Amazon has become the largest retailer in the United States, with $89 billion (billion with a B!) in sales collected from 294 million users in 2014. And why do we patronize Amazon so faithfully? Because virtually every product under the sun is conveniently located in one centralized spot, available at our fingertips 24 hours a day at an uber-competitive price. Even better? We can have anything our hearts’ desire on our doorstep within 48 hours. As a shopper, there’s a lot to love!
But as a brand, the love affair is increasinly tepid. In contrast to commodities, brands create differentiated products that are highly desired by their ideal customers. Brand customers have some degree of loyalty, seeking out specific goods in the marketplace. These customers are less likely to substitute products based on price and availability. And they’re precisely the kind of shoppers that handmade artisans need to sustain their business.
By pitching your wares via Amazon, you risk commoditizing your brand. And I don’t believe this is an obscure risk… in fact, I believe that makers who sell through Amazon inevitably erode brand value. The value buyers of Amazon want things fast and cheap (which means their patience is usually in short supply) and they’ll shop next month based on price and availability (which means they’re not inclined to build loyalty to a specific brand). If another seller with a similar item sets up shop on Amazon at a lower price, then your buyers are likely to defect en masse. And if you step off of the Amazon platform, then you immediately decrease the availability of your wares and the Amazon customer isn’t likely to follow you.
In short: Amazon buyers likely aren’t your audience. And you likely wouldn’t want them to be. Please know that I’m not anti-Amazon! The almost predictable delivery of Amazon Prime packages to my doorstep is a sign of how often I patronize the platform. But I use it for quick + easy + cheap deliveries of my daughter’s vegan protein bars and the latest business book I want to digest. If fast + cheap + accessible ism’t the kind of customer you ultimately want to attract to your brand, then I’d think twice about crawling into bed with Amazon.
A few other important caveats to note: prestige products have no place on Amazon because they’re run contrary to the sales model that Amazon has so carefully constructed. And as someone who helps makers build wholesale strategies, I can imagine few things which are less attractive to the independent shop buyer than knowing that your wares are available 24 hours a day via America’s largest discount retailer. Crawl inside the mind of a buyer for a few moments and meditate on that through their eyes.
AMAZON OWNS THE CUSTOMER + TRANSACTION
In essence, Amazon is a closed eco-system and makers are positioned as dropshippers of their own products. The progression of evolving an Amazon customer into a brand customer is a completely passive process over which Amazon sellers have no control.
When selling on Amazon, you…
- Can’t include a link back to your site
- Can’t include any promotional materials in your shipment
- Can’t harvest the customer email address to add to your newsletter list
- Can’t contact the customer outside the Amazon
In essence, the customer belongs to Amazon. Any attempt to establish a relationship with that customer outside of Amazon is sufficient grounds for termination of your Amazon selling privileges.
Etsy policies are friendlier to the seller, at least in comparison to Amazon. While Etsy discourages “fee avoidance”, the platform doesn’t forbid you from linking directly to a website that lives outside of Etsy. And you’re free to tuck anything you like into the actual order.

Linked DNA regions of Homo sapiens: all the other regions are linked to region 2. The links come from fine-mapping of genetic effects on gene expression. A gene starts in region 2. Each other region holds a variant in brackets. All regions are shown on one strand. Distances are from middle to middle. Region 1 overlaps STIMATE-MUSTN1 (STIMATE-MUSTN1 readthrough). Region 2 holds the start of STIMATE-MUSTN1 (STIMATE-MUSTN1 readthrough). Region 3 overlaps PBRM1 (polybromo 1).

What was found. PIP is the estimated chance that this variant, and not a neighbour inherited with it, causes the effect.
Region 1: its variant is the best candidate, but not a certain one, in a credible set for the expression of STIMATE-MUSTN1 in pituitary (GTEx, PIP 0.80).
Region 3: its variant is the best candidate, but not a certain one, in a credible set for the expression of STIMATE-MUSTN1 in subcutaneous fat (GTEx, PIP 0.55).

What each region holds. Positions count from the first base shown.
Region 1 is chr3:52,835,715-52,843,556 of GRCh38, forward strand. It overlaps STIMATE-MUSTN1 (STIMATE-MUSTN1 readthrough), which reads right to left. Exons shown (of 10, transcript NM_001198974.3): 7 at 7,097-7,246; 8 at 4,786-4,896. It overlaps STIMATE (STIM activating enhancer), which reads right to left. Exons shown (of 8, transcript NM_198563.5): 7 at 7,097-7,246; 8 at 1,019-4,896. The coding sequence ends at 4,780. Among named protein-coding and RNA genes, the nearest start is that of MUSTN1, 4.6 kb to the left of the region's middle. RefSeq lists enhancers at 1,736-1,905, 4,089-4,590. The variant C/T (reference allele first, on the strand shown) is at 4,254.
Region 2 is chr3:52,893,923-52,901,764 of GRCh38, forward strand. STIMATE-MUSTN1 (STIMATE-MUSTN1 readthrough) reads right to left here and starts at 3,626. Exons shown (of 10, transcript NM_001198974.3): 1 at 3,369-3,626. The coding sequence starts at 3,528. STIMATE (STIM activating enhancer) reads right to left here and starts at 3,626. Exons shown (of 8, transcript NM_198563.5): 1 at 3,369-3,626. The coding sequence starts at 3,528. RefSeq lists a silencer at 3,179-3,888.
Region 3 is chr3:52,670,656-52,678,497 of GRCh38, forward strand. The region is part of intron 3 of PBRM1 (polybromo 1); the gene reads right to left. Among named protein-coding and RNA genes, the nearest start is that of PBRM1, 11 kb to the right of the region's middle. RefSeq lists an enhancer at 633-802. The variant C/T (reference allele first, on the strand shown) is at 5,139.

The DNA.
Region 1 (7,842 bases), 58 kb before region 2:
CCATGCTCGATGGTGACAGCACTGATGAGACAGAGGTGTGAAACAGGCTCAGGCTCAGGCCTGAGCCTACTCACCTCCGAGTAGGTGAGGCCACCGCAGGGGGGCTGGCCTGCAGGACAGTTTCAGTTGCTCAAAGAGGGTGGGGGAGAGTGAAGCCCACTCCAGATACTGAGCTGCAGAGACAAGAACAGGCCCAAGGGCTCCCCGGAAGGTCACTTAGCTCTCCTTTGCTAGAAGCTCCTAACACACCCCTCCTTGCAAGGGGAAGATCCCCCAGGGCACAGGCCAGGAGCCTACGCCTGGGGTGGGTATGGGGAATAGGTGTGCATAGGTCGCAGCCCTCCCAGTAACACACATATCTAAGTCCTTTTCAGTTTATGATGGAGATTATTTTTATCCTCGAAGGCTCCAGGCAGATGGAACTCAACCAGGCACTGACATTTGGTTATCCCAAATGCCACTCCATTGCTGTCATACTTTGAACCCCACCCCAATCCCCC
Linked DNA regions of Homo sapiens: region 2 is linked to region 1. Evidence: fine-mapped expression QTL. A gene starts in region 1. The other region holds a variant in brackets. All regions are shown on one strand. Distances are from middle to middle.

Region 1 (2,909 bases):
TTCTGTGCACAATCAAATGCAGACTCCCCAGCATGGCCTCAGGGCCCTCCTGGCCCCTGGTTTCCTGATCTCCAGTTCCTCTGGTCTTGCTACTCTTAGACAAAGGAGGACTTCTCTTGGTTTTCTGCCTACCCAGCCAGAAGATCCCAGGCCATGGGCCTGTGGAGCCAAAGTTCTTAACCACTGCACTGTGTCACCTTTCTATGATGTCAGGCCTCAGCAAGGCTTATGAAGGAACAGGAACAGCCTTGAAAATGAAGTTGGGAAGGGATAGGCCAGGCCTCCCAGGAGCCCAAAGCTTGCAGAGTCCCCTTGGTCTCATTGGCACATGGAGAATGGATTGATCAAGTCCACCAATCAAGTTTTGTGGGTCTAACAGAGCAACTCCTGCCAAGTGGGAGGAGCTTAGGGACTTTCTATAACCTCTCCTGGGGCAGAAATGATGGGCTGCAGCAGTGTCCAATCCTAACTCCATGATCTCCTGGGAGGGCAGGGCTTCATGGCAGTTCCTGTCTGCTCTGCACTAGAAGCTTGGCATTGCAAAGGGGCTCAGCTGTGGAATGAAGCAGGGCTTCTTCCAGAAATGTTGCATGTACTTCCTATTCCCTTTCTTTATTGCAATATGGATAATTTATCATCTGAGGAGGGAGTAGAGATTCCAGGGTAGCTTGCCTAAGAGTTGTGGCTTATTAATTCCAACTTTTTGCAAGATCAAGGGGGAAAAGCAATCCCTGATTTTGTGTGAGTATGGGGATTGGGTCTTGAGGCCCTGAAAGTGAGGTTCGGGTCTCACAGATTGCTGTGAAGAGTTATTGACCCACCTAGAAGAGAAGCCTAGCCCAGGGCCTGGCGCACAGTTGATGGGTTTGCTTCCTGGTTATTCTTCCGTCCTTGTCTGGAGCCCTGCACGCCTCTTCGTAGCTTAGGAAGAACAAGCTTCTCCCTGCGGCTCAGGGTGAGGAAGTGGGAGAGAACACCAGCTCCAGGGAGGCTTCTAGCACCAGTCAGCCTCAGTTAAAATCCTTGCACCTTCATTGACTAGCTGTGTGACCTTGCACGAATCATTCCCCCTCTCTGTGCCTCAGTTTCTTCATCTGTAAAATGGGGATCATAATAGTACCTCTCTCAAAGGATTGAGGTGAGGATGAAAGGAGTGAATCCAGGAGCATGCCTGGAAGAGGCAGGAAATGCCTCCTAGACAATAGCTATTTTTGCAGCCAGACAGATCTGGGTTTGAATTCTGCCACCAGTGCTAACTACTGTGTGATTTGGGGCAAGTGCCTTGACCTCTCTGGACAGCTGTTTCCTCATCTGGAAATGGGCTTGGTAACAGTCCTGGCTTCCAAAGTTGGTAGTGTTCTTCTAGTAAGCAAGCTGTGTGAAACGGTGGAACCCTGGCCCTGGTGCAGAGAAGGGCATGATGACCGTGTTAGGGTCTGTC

From Etsy’s Seller Policies page>> “You may receive a buyer’s email address or other information as a result of entering into a transaction with that buyer. This information may only be used for Etsy-related communications or for Etsy-facilitated transactions. You may not use this information for unsolicited commercial messages or unauthorized transactions. Without the buyer’s explicit consent, you may not add any Etsy member to your email or physical mailing list or store or misuse any payment information.”
In contrast, Amazon maintains a restrictive set of parameters surrounding the buyers/seller interaction >> “Any attempt to circumvent the established Amazon sales process or to divert Amazon users to another website or sales process is prohibited. Specifically, any advertisements, marketing messages (special offers) or “calls to action” that lead, prompt, or encourage Amazon users to leave the Amazon website are prohibited. Prohibited activities include the following:
• The use of email intended to divert customers away from the Amazon sales process.
• The inclusion of hyperlinks, URLs or web addresses within any seller generated confirmation email messages or any product/listing description fields that are intended to divert customers away from the Amazon sales process.
In fact, Amazon sellers never even see the email addresses of their buyers…
“Buyers and sellers may communicate with one another via the Buyer-Seller Messaging Service, which assigns unique Amazon-generated email addresses to both parties. Sellers are prohibited from providing or soliciting direct, non-Amazon-generated email addresses on the Amazon website or in correspondence through the Buyer-Seller Messaging Service.”
When selling directly through Etsy, you enjoy an opportunity to include promotional materials that fortify the relationship and entice customers to visit your own independent, ecommerce site. When selling on Amazon, however, Amazon controls the process from beginning to end, and sellers are forbidden from including any materials which might potentially “divert” the Amazon-owned customer.
Per the Amazon’s Sellers Guide >> “Now that you’ve read your Amazon.com seller agreement and associated policies and guidelines, we want to give you additional information that is key to selling successfully on Amazon. Things to Avoid: Including any marketing or promotional materials with packing materials.”